After spending the last 20 years establishing himself as one of the great movie directors of our time, Clint Eastwood spent this week reminding audiences how he got started in the business.
His "Gran Torino" - which deservedly sits atop the week's box office charts - features as fine an acting job as he has ever given over his long, storied career.
As Walt Kowalski, a Korean War vet and retired Ford autoworker, he begins the movie by burying his wife. Then he heads for his Detroit front porch to suck down Pabst Blue Ribbons and snarl at what the world has come to. Chief target of the racist mutterings are the members of the Hmong family that has moved in next door. The apple-cheeked young priest in his wife's cherished church is also right up there on his list of things Walt wishes would just get the bleep out of his life.
The fact that Walt makes so much of this politically incorrect stuff so funny attests to Eastwood's often overlooked gifts as an actor. True, he did make those "Any Which Way" comedies co-starring an orangutan in the '70s, but those were just dumb. "Gran Torino" isn't.
Under Walt's nonstop, blistering racial epithets, Eastwood subtly sneaks in a parable of redemption. After the son of the family next door (Bee Vang) ineptly tries to steal Walt's prize Gran Torino muscle car as part of a gang initiation, his family insists that the boy make amends by doing chores for the old codger. You can guess how happy this makes Walt. The boy's name is Thao; Walt calls him "Toad."
But at the hands of Thao's irrepressible sister, Sue (Ahney Her), Walt' heart slowly starts to unfreeze. Confiding to his reflection in a bathroom mirror, he realizes he has more in common with the family next door than with his own flesh and blood.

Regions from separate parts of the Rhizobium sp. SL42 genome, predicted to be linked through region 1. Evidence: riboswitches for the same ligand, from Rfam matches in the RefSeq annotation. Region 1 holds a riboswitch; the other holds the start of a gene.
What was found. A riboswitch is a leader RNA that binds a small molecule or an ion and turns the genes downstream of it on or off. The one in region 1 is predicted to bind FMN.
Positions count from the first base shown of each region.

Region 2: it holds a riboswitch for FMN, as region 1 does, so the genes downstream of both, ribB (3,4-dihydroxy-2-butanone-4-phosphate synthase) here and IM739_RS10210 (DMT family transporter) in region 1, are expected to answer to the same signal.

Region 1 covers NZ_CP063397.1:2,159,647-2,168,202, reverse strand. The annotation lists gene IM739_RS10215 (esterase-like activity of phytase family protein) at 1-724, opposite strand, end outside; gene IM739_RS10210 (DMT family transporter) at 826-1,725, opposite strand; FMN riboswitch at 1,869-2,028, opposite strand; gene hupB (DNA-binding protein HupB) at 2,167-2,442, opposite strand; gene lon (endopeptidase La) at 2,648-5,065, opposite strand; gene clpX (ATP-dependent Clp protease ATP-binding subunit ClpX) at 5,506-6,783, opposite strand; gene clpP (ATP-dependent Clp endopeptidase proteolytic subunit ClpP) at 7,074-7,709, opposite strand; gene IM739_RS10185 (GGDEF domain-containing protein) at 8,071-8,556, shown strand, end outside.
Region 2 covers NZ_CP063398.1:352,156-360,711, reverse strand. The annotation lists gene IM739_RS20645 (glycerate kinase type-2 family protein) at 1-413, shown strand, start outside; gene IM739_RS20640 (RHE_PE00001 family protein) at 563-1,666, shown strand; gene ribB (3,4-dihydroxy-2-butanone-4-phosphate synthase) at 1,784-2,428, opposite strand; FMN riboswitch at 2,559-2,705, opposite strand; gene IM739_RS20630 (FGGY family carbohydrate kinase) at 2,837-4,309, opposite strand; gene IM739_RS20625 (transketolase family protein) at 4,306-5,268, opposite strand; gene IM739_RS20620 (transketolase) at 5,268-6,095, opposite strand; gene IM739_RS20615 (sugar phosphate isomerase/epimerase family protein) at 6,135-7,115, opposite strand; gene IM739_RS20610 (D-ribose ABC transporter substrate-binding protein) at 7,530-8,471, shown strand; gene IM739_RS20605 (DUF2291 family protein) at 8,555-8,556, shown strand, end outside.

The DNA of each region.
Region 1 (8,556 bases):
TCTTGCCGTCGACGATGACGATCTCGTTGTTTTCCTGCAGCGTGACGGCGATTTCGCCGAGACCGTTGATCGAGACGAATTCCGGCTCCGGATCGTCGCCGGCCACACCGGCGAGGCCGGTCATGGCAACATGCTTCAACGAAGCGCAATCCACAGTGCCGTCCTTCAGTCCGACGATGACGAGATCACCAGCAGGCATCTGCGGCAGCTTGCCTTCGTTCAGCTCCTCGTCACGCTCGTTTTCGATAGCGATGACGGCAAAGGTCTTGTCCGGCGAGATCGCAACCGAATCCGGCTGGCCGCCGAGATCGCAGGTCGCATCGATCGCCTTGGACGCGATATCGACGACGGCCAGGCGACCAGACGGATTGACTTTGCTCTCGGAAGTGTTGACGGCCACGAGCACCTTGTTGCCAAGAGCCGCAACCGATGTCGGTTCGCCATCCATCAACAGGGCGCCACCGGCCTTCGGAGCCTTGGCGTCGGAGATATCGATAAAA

You know going in that the movie is headed for a tragically violent - yet noble - climax. When the gunfire starts, it pulls "Gran Torino" out of the realm of unexpected comedy, seemingly steering in the direction of Dirty Harry territory, where it only takes one lone urban avenger to solve all the problems of modern American society.
That's the consensus among critics and the audiences now echoing Dirty Harry's immortal, "Go ahead, make my day" to explain the film's appeal.
The way I see it is just the opposite. Walt may have an American flag on his porch, but his victory comes from tearing down everything it represents in his mind. Rather than working his racist one-liners merely for their shock value the way Archie Bunker used to, Walt is all about what happens when you open a closed mind.
At this stage in his career, Clint Eastwood is revisiting the icons he has added to our culture, mindful of the toll killing takes on its perpetrator as well as its victim. Always a man of few words, he can now slice through the cheap action-figure illusions of movie heroism just with the look on his face.
When he revisited the iconic myths he created in the old West, his broken-down gunfighter scratched out some heroism, but remained "Unforgiven."
This time around, with the realization that violence can never be anything other than a dead end and the only way out is to love your neighbor - really - his on-screen icon finally finds salvation.
Always an artist in his time as well as ahead of it, Eastwood is one of the subjects of "Wisdom," an inspiring documentary set for next Wednesday's Maui Film Festival celebration of Barack Obama's election. (More details are on the movie pages.)
But "Gran Torino's" message about the necessity for tearing down boundaries and barriers was also echoed in the Golden Globe Award ceremonies earlier this week. Always a great party, this time there was a new energy in the air, as the Global part of the title assumed new meaning.
Paced by Kate Winslet and Sally Hawkins amidst all the great work by the other international actresses and actors nominated this year, the evening still belonged to "Slumdog Millionaire."
Set in India and telling of a street kid who improbably rises to fame on a TV game show, the only people not surprised by all the wins, including Best Picture, are everyone who has seen the movie.
Directed by Danny Boyle in the city of Mumbai, which would make tragic headlines shortly before the movie was release, it is unlike any other film you've seen - surpassing the hype with hope.
Even amidst the grimmest realities it uncovers in the gutter, it's crazy enough to still believe in life and love. Whether it's an American icon or a couple of unknown Indian kids up there on the screen, that's always been what the best stories have been about.
* Contact Rick Chatenever at firstname.lastname@example.org